dromaeo-, -dromeus: Pronunciation: /droʊmɪoʊ/, /droʊmɪəs/ Origin: Ancient Greek δρομαῖος (dromaîos). Meaning: runner.Examples: Dromaeosaurus ("runner lizard"); Kulindadromeus ("Kulinda runner"); Thalassodromeus ("sea runner")eo-: Pronunciation: /iːoʊ̯/. Origin: Ancient Greek ἠώς (ēṓs). Meaning: dawn. Used for very early appearances of animals in the fossil record.Examples: Eohippus ("dawn horse"); Eomaia ("dawn Maia"); Eoraptor ("dawn seizer")-erpeton: Pronunciation: /ɜrpətɒn/. Origin: Ancient Greek ἑρπετόν (herpetón). Meaning: reptile (literally, "creeping thing"); used for amphibians.Examples: Hynerpeton ("Hyner creeper"); Greererpeton ("Greer creeper"); Arizonerpeton ("Arizona creeper")eu-: Pronunciation: /iːu̟/. Origin: Ancient Greek εὖ (eû). Meaning: "good", "well"; also extended via New Latin to mean "true". Used in a variety of ways, often to indicate well-preserved specimens, well-developed bones, "truer" examples of fossil forms, or simply admiration on the part of the discoverer.Examples: Euparkeria ("Parker's good [animal]") Euhelopus ("good marsh foot") Eustreptospondylus ("true Streptospondylus")-felis: Pronunciation: /fiːlɪs/. Origin: Latin felis, feles. Meaning: cat. "Felis" alone is the genus name for the group that includes the domestic cat.Examples: Dinofelis ("terrible cat"); Pardofelis ("leopard cat");-form, -formes: Pronunciation: /foʊrm/, /foʊrms/. Origin: Latin forma. Meaning: shape, form. Used for large groups of animals that share similar characteristics.Examples: Galliformes ("chicken form"); Anseriformes ("goose form"); Squaliformes ("shark form")giga-, giganto-: Pronunciation: /d͡ʒaɪgə/, /d͡ʒaɪgæntoʊ/. Origin: Ancient Greek γίγας, γῐ́γᾰντος (gígas, gigantos). Meaning: giant, of a giant, respectively. Used for large species.Examples: Giganotosaurus ("giant southern lizard"); Gigantopithecus ("giant ape"); Gigantoraptor ("giant seizer")-gnath-, gnatho-, -gnathus: Pronunciation: /neɪθ/, /neɪθoʊ/, /neɪθəs/ (or /gneɪθəs/). Origin: Ancient Greek γνάθος (gnáthos). Meaning: jaw.Examples: Caenagnathasia ("recent Asian jaw"); Gnathostoma ("jaw mouth"); Compsognathus ("elegant jaw")hemi-: Pronunciation: /hɛmi/. Origin: Ancient Greek ἡμι- (hēmi-). Meaning: half.Examples: Hemicyon ("half-dog"); hemichordate ("half-chordate"); Hemiptera ("half-wing")hippus, hippo-: Pronunciation: /ἵππος/. Origin: Ancient Greek ἵππος (híppos). Meaning: horseExamples: Eohippus ("dawn horse"); Hippodraco ("horse dragon"); Hippopotamus ("river horse")hyl-, hylo-: Pronunciation: /haɪl/, /haɪloʊ/ (or /haɪlɒ/). Origin: Ancient Greek ὕλη ("húlē"). Meaning: wood, forest.Examples: Hylonomus ("forest dweller"); Hylobates ("forest walker"); Hylarana ("forest frog")-ia: Pronunciation: /iːə/. Origin: Ancient Greek -ια, -εια (-ia, -eia). Meaning: an abstraction usually used as an honorific for a person or place.Examples: Dickinsonia ("for Dickinson"); Cooksonia ("for Cookson"); Coloradia ("for Colorado"); Edmontonia ("for Edmonton")ichthyo-, -ichthys: Pronunciation: /ɪkθioʊs/, /ɪkθis/. Origin: Ancient Greek ἰχθῦς (ikhthûs). Meaning: fish. The suffix "-ichthys" is used for fish, while the prefix "ichthyo-", while used for fish, is also used for fish-like creatures.Examples: Ichthyosaurus ("fish lizard"); Leedsichthys ("Leeds's fish"); Haikouichthys ("Haikou fish")-lania, Pronunciation: /læniːə/, Origin: Ancient Greek ἀλαίνειν (alaínein): Meaning: to wander. Used for animals that are found in most places around continents.Examples: Meiolania ("weak wanderer"); Megalania ("great wanderer")-lepis, lepido-: Pronunciation: /lɛpɪs/ /lɛpɪdoʊ/ (or /lɛpɪdɒ/). Origin: Ancient Greek λεπίς (lepis). Meaning: scale.Examples: Mongolepis ("Mongol scale"); Polymerolepis ("many part scale"); Lepidosauria ("scaled lizards"); Lepidoptera ("scaled wing"); Lepidodendron ("scaled tree")-lestes: Pronunciation: /lɛstiːz/. Origin: Ancient Greek λῃστής (lēistḗs). Meaning: robber.Examples: Carpolestes ("fruit robber"); Ornitholestes ("bird robber"); Sarcolestes ("flesh robber"); Necrolestes ("grave robber")long: Pronunciation: /lʊng/. Origin: Mandarin long (龙/龍). Meaning: dragon. Used for dinosaur finds in ChinaExamples: Mei long ("sleeping dragon"); Bolong ("small dragon"); Zuolong ("Zuo's dragon")-lopho-, -lophus: Pronunciation: /lɒfoʊ/, /ləfəs/. Origin: Ancient Greek λόφος (lóphos). Meaning: A bird's crest. Used for animals with crests on their heads.Examples: Dilophosaurus ("two-crested lizard"); Brachylophosaurus ("short-crested lizard"); Saurolophus ("lizard crest")macro-: Pronunciation: /mækroʊ/. Origin: Ancient Greek μακρός (makrós). Meaning: (correctly) long; (usually) large.Examples: macropod ("big foot"); Macrodontophion ("big tooth snake"); Macrogryphosaurus ("big enigmatic lizard")-maia, maia-: Pronunciation: /meiə/ Origin: Ancient Greek Μαῖα (Maîa). Meaning: Originally the mother of Hermes in Greek mythology and the goddess of growth in Roman mythology, alternatively spelled Maja. Frequently used to indicate maternal roles, this word should not be construed as translating directly to "mother" (Latin māter; Ancient Greek μήτηρ mḗtēr); aside from being a proper name, in Ancient Greek "maîa" can translate to "midwife" or "foster mother" and was used as an honorific address for older women, typically translated into English as "Good Mother".Examples: Maiasaura ("Good Mother/Maia's lizard"); Eomaia ("dawn Maia"); Juramaia (Jurassic Maia")mega-, megalo-: Pronunciation: /mɛga/, /mɛgaloʊ̯/. Origin: Ancient Greek μέγας, μεγάλη (mégas, megálē). Meaning: big.Examples: Megarachne ("big spider"); Megalosaurus ("big lizard"); Megalodon ("big tooth")micro-: Pronunciation: /maɪkroʊ̯/. Origin: Ancient Greek μικρός (mikrós). Meaning: "small".Examples: Microraptor ("small seizer") Microvenator ("small hunter"); Microceratops ("small horned face")mimo-, -mimus: /maɪmoʊ̯/, /maɪməs/. Origin: Latin mimus. Meaning: actor. Used for creatures that resemble others.Examples: Struthiomimus; ("ostrich mimic"); Ornithomimus ("bird mimic"); Gallimimus ("chicken mimic"); ornithomimosaur ("bird mimic lizard")-monas, -monad: Pronunciation: /moʊnas/, /monas/, /moʊnad/, /monad/. Origin: Ancient Greek μονάς (monás). Meaning: unit. Used for single-celled organisms (mainly protists).Examples: Chlamydomonas ("cloak unit"); Pseudomonas ("false unit"); Metamonad ("encompassing unit")-morph: Pronunciation: /moʊrf/. Origin: Ancient Greek μορφή (morphḗ). Meaning: form, shape. Used for large groups of animals which share a common genetic lineageExamples: crocodylomorphs ("crocodile form"); sauropodomorphs ("sauropod form"); Muscomorpha ("fly form") Dimorphodon ("two forms of teeth")-nax, -anax-: Pronunciation: /ναξ/άναξ/. Origin: Ancient Greek ἄναξ (ánax). Meaning: king.Examples: Lythronax ("gore king") Saurophaganax ("king of the lizard-eaters")-nych, nycho-, -nyx: see -onych, onycho-, -onyx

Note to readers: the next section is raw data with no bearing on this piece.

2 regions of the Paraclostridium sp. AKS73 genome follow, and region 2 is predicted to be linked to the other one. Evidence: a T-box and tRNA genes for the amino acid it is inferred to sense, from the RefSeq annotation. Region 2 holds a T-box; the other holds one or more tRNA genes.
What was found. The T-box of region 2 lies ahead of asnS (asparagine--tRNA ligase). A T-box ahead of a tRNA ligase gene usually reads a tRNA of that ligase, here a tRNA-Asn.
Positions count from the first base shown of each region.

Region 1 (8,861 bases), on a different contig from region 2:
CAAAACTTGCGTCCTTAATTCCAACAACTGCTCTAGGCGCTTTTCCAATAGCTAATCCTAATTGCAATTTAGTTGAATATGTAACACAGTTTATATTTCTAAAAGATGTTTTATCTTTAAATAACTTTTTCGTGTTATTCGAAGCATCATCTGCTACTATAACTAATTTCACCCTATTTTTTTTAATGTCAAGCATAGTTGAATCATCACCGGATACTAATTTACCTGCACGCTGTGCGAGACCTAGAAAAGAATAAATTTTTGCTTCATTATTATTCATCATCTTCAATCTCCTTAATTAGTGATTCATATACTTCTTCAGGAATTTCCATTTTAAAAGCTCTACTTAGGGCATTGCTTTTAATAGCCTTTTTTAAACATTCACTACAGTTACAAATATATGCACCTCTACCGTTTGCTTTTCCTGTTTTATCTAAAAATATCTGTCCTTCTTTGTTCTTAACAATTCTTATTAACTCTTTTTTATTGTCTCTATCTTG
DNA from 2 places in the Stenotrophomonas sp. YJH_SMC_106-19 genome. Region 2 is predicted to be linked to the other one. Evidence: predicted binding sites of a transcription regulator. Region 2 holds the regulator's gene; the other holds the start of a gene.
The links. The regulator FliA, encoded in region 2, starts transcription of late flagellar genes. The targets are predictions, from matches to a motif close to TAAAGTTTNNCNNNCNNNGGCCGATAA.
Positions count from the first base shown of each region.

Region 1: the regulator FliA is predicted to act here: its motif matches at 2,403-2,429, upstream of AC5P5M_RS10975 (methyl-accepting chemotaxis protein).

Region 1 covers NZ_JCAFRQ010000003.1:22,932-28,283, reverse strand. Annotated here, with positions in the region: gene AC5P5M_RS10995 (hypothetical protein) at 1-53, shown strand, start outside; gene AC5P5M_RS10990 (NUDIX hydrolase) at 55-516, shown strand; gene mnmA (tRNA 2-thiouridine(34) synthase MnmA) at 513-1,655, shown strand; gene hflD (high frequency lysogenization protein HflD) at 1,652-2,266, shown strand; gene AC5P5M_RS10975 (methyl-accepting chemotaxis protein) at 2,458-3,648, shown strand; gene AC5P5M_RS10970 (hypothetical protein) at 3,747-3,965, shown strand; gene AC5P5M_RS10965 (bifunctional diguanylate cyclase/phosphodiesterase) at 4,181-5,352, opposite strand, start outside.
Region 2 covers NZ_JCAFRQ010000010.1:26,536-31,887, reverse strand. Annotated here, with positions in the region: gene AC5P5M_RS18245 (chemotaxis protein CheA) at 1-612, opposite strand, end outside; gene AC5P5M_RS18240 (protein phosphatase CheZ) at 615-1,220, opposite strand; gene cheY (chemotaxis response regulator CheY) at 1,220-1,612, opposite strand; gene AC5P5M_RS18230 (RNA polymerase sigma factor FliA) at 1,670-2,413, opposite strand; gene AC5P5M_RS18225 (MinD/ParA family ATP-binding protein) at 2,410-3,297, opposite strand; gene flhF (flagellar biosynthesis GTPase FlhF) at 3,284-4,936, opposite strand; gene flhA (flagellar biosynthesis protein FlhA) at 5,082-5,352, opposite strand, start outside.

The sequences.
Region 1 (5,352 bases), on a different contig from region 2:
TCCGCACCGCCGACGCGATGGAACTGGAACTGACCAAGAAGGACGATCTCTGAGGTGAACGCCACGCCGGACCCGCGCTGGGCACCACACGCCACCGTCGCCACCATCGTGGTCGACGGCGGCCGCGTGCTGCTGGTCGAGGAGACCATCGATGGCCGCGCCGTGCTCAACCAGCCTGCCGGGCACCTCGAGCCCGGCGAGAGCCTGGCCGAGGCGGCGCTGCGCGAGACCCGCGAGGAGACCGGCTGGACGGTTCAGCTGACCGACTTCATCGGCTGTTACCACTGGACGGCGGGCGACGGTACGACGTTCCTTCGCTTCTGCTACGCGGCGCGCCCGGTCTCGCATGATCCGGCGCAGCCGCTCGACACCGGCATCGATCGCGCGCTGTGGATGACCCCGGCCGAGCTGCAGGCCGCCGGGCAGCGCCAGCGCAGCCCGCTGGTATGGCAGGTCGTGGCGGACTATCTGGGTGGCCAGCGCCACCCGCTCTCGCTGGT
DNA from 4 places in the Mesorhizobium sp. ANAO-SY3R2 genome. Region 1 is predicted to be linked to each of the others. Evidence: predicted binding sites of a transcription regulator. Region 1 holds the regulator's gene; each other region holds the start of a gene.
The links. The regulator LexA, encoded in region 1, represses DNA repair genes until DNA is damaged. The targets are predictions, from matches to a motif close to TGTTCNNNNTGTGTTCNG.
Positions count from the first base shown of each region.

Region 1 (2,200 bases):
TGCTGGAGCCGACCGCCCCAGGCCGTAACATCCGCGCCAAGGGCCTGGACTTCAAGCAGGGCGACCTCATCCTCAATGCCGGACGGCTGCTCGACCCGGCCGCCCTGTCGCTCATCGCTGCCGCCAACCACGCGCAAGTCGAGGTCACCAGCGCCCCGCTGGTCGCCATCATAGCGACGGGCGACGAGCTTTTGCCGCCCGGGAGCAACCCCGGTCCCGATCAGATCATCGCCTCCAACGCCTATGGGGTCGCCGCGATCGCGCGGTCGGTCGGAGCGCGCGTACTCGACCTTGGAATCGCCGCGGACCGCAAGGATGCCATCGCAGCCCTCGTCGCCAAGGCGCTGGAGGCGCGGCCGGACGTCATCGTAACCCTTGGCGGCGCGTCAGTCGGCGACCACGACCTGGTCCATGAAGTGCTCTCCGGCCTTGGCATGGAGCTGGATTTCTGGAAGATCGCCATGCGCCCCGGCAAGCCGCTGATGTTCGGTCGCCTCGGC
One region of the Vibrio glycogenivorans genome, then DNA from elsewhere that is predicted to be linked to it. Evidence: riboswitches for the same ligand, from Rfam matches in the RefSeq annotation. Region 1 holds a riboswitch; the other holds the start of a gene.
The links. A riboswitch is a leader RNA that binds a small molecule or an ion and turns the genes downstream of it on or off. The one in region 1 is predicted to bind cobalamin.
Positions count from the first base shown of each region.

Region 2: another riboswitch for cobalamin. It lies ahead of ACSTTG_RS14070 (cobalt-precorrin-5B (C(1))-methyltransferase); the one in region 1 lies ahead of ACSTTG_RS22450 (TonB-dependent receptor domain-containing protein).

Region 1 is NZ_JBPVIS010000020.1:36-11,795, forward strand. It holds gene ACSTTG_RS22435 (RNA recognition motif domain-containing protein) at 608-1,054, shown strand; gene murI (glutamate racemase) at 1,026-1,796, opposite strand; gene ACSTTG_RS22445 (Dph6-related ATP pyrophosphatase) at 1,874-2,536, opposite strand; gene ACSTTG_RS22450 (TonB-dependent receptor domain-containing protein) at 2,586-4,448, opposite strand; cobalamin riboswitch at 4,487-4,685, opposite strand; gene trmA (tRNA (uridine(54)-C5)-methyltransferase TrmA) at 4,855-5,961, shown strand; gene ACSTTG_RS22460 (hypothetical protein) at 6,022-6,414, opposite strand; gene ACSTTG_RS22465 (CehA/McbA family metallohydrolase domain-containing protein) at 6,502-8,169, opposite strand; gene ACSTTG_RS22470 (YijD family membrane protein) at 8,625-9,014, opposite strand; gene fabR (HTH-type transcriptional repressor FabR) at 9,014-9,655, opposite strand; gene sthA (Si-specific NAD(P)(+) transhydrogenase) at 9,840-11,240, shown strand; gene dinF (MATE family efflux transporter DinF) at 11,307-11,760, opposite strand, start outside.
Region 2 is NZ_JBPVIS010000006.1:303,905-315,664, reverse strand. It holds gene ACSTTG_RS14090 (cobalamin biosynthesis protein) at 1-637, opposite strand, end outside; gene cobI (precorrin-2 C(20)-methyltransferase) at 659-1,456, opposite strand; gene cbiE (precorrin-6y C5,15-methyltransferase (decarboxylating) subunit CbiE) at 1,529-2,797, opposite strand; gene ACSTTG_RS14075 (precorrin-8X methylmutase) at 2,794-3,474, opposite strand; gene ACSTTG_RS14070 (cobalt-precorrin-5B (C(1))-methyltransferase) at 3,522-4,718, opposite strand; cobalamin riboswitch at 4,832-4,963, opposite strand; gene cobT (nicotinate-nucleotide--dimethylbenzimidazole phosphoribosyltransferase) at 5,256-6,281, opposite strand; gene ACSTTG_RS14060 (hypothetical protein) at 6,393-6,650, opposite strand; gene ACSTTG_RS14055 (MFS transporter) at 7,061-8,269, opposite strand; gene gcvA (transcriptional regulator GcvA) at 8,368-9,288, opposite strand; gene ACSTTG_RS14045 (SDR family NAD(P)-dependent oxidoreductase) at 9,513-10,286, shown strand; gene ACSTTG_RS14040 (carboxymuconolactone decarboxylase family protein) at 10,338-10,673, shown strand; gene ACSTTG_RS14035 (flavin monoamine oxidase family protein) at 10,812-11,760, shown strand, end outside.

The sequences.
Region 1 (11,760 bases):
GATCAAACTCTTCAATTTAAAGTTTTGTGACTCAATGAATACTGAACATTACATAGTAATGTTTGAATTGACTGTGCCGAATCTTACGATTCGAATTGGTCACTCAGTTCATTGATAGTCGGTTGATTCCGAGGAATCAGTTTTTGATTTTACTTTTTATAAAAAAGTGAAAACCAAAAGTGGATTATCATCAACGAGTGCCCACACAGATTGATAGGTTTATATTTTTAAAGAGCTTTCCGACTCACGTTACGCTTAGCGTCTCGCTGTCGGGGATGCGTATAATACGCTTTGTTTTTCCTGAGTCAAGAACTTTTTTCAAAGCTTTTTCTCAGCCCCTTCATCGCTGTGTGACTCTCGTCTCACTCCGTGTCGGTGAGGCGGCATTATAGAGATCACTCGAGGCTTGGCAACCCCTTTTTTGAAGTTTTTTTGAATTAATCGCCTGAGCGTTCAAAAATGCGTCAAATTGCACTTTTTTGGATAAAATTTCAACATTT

-odon, -odont, -odonto-: Pronunciation: /oʊdɒn/, /oʊdɒnt/, /oʊdɒntoʊ/. Origin: Ancient Greek ὀδούς (odoús). Meaning: tooth.Examples: Dimetrodon ("two-measures of teeth"), cynodont ("dog tooth") Carcharodontosaurus ("serrated tooth lizard")-oides, -odes: Pronunciation: /oiːdiːz/, /oʊːdiːz/. Origin: Ancient Greek εἶδος (eîdos). Meaning: likeness. Used for species that resemble other species.Examples: Hypocnemoides ("like Hypocnemis"); Aetobarbakinoides ("like the long-legged buzzard"); Callianthemoides ("like Callianthemum"); Argyrodes ("like silver")onycho-, -onychus, -onyx: /ɒnikoʊ/, /ɒnikəs/ (or /ɒnaɪkoʊ/, ɒnaɪkəs/), /ɒniks/. Origin: Ancient Greek ὄνυξ (ónux). Meaning: claw.Examples: Deinonychus ("terrible claw"); Euronychodon ("European claw tooth"); Nothronychus ("sloth claw"), Baryonyx ("heavy claw")-ops: Pronunciation: /ɒps/. Origin: Ancient Greek ὄψ (óps). Meaning: face.Examples: Triceratops ("three-horned face"); Moschops ("calf face"); Spinops ("spine face")-ornis, ornith-, ornitho-: Pronunciation: /oʊ̯rnɪs/, /oʊ̯rnɪθ/, /oʊ̯rnɪθoʊ̯/. Origin: Ancient Greek ὄρνις, ὄρνιθος (órnis, órnithos). Meaning: bird, of a bird respectively. "ornith-" and "ornitho-" are generally used for animals with birdlike characteristics; the suffix "-ornis" is generally applied to fossil bird species.Examples: ornithischian ("bird-hipped"); Ornithocheirus ("bird-hand"); Eoconfuciusornis ("Confucius's dawn bird")pachy-: Pronunciation: /pæki/ Origin: Ancient Greek παχύς (pakhús). Meaning: thick.Examples: Pachycephalosaurus ("thick-headed lizard"); Pachylemur ("thick lemur"); Pachyuromys ("thick tailed mouse")para-: Pronunciation: /pærɑː/ Origin: Ancient Greek παρά (pará). Meaning: near. Used for species that resemble previously named species.Examples: Paranthodon ("near Anthodon"); Pararhabdodon ("near Rhabdodon"); Parasaurolophus ("near Saurolophus)"-pelta: Pronunciation: /pɛltə:/ Origin: Ancient Greek πέλτη (péltē). Meaning: shield. Frequently used for ankylosaurs.Examples: Sauropelta ("lizard shield"); Dracopelta ("dragon shield"); Cedarpelta ("Cedar shield")-pithecus: Pronunciation: /piθəkəs/. Origin: Ancient Greek πίθηκος (píthēkos). Meaning: ape.Examples: Australopithecus ("southern ape"); Ardipithecus ("floor ape"); Gigantopithecus ("giant ape")platy-: Pronunciation: /ˈplætɪ/. Origin: Ancient Greek πλατύς (platús). Meaning: flat. Used for creatures that are flat or have flat parts.Examples: Platyhelminthes ("flat worm"); Platybelodon ("flat spear-tusk"); Platycodon ("flat bell"); Platypus ("flat foot)plesio-, plesi-: Pronunciation: /pliːziːoʊ/, /pliːz/ (or pliːʒ/). Origin: Ancient Greek πλησίον (plēsíon). Meaning: near. Used for species that bear similarities to other species.Examples: Plesiosaurus ("near lizard"); Plesiorycteropus ("near aardvark"); Plesiobaena ("near Baena"); Plesiadapis ("near Adapis")-pod, podo-, -pus: Pronunciation: /pɒd/, /pɒdoʊ/, /pʊs/. Origin: Ancient Greek πούς, ποδός (poús, podós). Meaning: foot, of the foot, respectively.Examples: Ornithopod ("bird foot"); Brachypodosaurus ("short footed lizard"); Moropus ("slow foot")pro-, protero-: pronunciation: /proʊ̯/, /proʊ̯tεroʊ̯/. Origin: Ancient Greek πρό, πρότερος (pró, próteros). Meaning: before. Usually used for ancestral forms.Examples:Proterosuchus ("before crocodile"); Procompsognathus ("before elegant jaw"); Prosaurolophus ("before lizard crest")proto-: Pronunciation: /proʊtoʊ/. Origin: Ancient Greek πρῶτος (prōtos). Meaning: first. Used for early appearances in the fossil record.Examples: Protoceratops ("first horned face"); Protognathosaurus ("first jaw lizard"); Protohadros ("first hadrosaur")psittaco-, -psitta: Pronunciation: /sitɑːkoʊ/, /psitə/. Origin: Ancient Greek ψιττακός (psittakós). Meaning: parrot. "Psittaco-" is used for parrot-like creatures, while the suffix "psitta" is used for parrots.Examples: Psittacosaurus ("parrot lizard"); Cyclopsitta ("Cyclops parrot"); Xenopsitta ("strange parrot").pter-, ptero-, -pterus, pteryg-, -ptera, -pteryx. Pronunciation: /ter/, /teroʊ/, /pterəs/, /terɪg/, /pterɪx/. Origin: Ancient Greek πτέρυξ, πτέρυγος (pterux, ptérugos). Meaning: wing, of a wing, respectively. Used for many winged creatures, but also expanded to mean "fin", and used for many undersea arthropods.Examples: Pteranodon ("toothless wing"); Pterodactylus ("winged finger"); Eurypterus ("wide wing" or fin); Pterygotus ("winged" or finned); Coleoptera ("sheathed wing"); Archaeopteryx ("ancient wing"); Stenopterygius ("narrow finned")-pus: see: -pod, -podo-, -pus.-raptor, raptor-: Pronunciation: /ræptər/. Origin: Latin raptor. Meaning: "seizer, stealer". Frequently used for dromaeosaurids or similar animals. The term "raptor" by itself may also be used for a dromeosaurid, a Velociraptor, or originally, a bird of prey.Examples: Velociraptor ("swift seizer"); Utahraptor ("Utah seizer"); Raptorex ("seizer king")-rex: Pronunciation: /rεks/. Origin: Latin rex. Meaning: king. Often used for large or impressive animals.Examples: Raptorex ("seizer king"); Dracorex ("dragon king"); Tyrannosaurus rex ("tyrant lizard king")-rhina, rhino-, -rhinus: Pronunciation: /raɪnə/ /raɪnoʊ̯/, /raɪnəs/. Origin: Ancient Greek ῥίς (rhís). Meaning: nose.Examples: Altirhinus ("high nose"); Pachyrhinosaurus ("thick-nosed lizard"); Lycorhinus ("wolf nose"); Arrhinoceratops ("noseless horned face"); Cretoxyrhina ("Cretaceous sharp nose"); Rhinoceros ("nose horn")rhodo-: Pronunciation: /roʊdoʊ/, /rodoʊ/. Origin: Ancient Greek ῥόδον (rhódon). Meaning: "rose". Used for red-colored organisms.Examples: Rhododendron ("rose tree"); Rhodophyta ("rose plant"); Rhodomonas ("rose unit")-rhynchus: Pronunciation: /rɪnkəs/. Origin: Ancient Greek ῥύγχος (rhúgkhos). Meaning: "beak", "snout".Examples: Rhamphorhynchus ("prow beak"); Aspidorhynchus ( "shield snout"); Ornithorhynchus ("bird beak")sarco-: Pronunciation: /sɑːrkʊ/. Origin: Ancient Greek σάρξ (sárx). Meaning: flesh. Used for flesh-eating animals or animals and plants with fleshy partsExamples: Sarcophilus ("flesh-loving"); Sarcopterygii ("fleshy fin"); Sarcosuchus ("flesh crocodile")saur, sauro-, -saurus: Pronunciation: /sɔər/, /sɔəroʊ/, /sɔərəs/. Origin: Ancient Greek σαῦρος (saûros). Meaning: lizard. Used for dinosaurs and other extinct reptiles.Examples: Dinosaur ("terrible lizard") Mosasaur ("Meuse lizard"), Tyrannosaurus("tyrant lizard"), Allosaurus("different lizard") Sauroposeidon ("Poseidon lizard")smilo-, -smilus: Pronunciation: /smaɪloʊ/, /smaɪləs/. Origin: Ancient Greek σμίλη (smílē). Meaning: a carving knife or chisel. Used for animals with sabre teeth.Examples: Smilodon ("knife tooth"); Smilosuchus ("knife crocodile"); Thylacosmilus ("pouched knife"); Xenosmilus ("strange knife")-spondylus: Pronunciation: /spɒndələs/. Origin: Ancient Greek σπόνδυλος (spóndulos). Meaning: vertebra.Examples: Streptospondylus ("backwards vertebra"); Massospondylus ("longer vertebra"); Bothriospondylus ("excavated vertebra")squali-, squalo-: Pronunciation: /skweɪlɪ/, /skweɪloʊ/ . Origin: Latin squalus. Meaning: a kind of sea fish. Used for shark like creatures.Examples: Squalodon ("shark tooth") Squaliformes ("shark form"); Squalicorax ("shark raven") Squalomorphii ("shark shape")stego-, -stega: Pronunciation: /stɛgoʊ/, /stɛgə/. Origin: Ancient Greek στέγη (stégē). Meaning: roof. Used for armoured or plated animals.Examples: Stegosaurus ("roofed lizard"); Ichthyostega ("roofed fish"); Acanthostega ("spine roof")strepto-: Pronunciation: /streptoʊ/, /strepto/. Origin: Ancient Greek στρεπτός (streptós). Meaning: twisted, bent.Examples: Streptophyta ("bent plant"); Streptococcus ("twisted granule"); Streptospondylus ("twisted vertebra")-stoma, -stome, -stomus: Pronunciation: /stoʊma/, /stoʊm/, /stoʊməs/. Origin: Ancient Greek στόμα (stóma). Meaning: mouth.Examples: deuterostome (second mouth); Gnathostoma ("jaw mouth") Anastomus ("on mouth")sucho-, -suchus: Pronunciation: /sjuːkoʊ/, /sjuːkəs/. Origin: Ancient Greek σοῦχος (soûkhos). Meaning:: Originally the Ancient Greek name for the Ancient Egyptian crocodile-headed god, Sobek. Used to denote crocodilians or crocodile-like animals.Examples: Deinosuchus ("terrible crocodile") Anatosuchus ("duck crocodile"), Suchomimus ("crocodile mimic")-teuthis: Pronunciation: /tjuːθɪs/. Origin: Ancient Greek τευθίς (teuthís). Meaning: squid. Used for squids and similar cephalopods.Examples: Gonioteuthis ("narrow squid") Architeuthis ("ruling squid") Vampyroteuthis ("vampire squid"); Cylindroteuthis ("cylindrical squid")thero-, -therium. Pronunciation: /θɛroʊ/, /θiːrɪəm/. Origin: Ancient Greek θήρ (thḗr). Meaning: beast. Used for supposedly monstrous animals. The suffix "-therium" is often used to denote extinct mammals.Examples: theropod ("beast foot"), Megatherium ("big beast") Brontotherium ("thunder beast"); Uintatherium ("beast of the Uinta mountains")thylac-: Pronunciation: /θaɪlæk/. Origin: Ancient Greek θύλακος (thúlakos). Meaning: a sack. In the sense of "pouch", used for marsupials.Examples: Thylacine ("pouched one"); Thylacoleo ("pouched lion"); Thylacosmilus ("pouched knife")tri-: Pronunciation: /traɪ/. Origin: Ancient Greek τρία (tría). Meaning: three.Examples: Triceratops ("three-horned face"); Triconodon ("three coned teeth"); trilobite ("three lobes")titano-, -titan: Pronunciation: /taɪtænoʊ/, /taɪtən/. Origin: Ancient Greek Τιτάν, Τιτᾶνος (Titán, Titânos). Meaning: Titan, of the Titan, respectively. Used for large animals.Examples: Titanosaurus ("Titan lizard"); Giraffatitan ("giraffe Titan"); Anatotitan ("duck Titan"); Titanoboa ("Titanic boa")tyranno-, -tyrannus: Pronunciation: /taɪrænoʊ/, /taɪrænəs/. Origin: Ancient Greek τύραννος (túrannos). Meaning: tyrant. Used for animals similar to Tyrannosaurus.Examples: Tyrannosaurus ("tyrant lizard"); Nanotyrannus ("dwarf tyrant"); Tyrannotitan ("Titanic tyrant")veloci-: Origin: Latin velox. Meaning: speed.Example: Velociraptor ("quick thief"); Velocisaurus ("swift lizard")-venator: Pronunciation: /vɛnətər/. Origin: Latin venator. Meaning: hunter.Examples: Afrovenator ("African hunter"); Juravenator ("Jura hunter"); Scorpiovenator ("scorpion hunter"); Neovenator ("new hunter"); Concavenator ("Cuenca hunter")xeno-: Pronunciation: /zinoʊ/. Origin: Ancient Greek ξένος (xénos). Meaning: strange, stranger. Used for organisms that exhibit unusual traits for their class.Examples: Xenosmilus ("strange knife"); Xenotarsosaurus ("strange ankled lizard"); Xenopsitta ("strange parrot"); Xenocyon ("strange dog"); Xenokeryx ("strange horn"); Xenostega ("strange roof"); Xenohyla ("strange hynadae"); Xenozancla ("strange animal"); Xenodermus ("strange mover")-zoon, -zoa: Pronunciation: /zoʊɑːn/, /zoʊə/. Origin: Ancient Greek ζῷον (zōion). Meaning: animal. Used for broad categories of animals, or in certain names of animals.Examples: Metazoa ("encompassing animals"); Parazoa ("near animals"); Ecdysozoa ("moulting animals"); Yunnanozoon ("animal from Yunnan"); Yuyuanozoon ("animal from Yu Yuan")Magnosaurus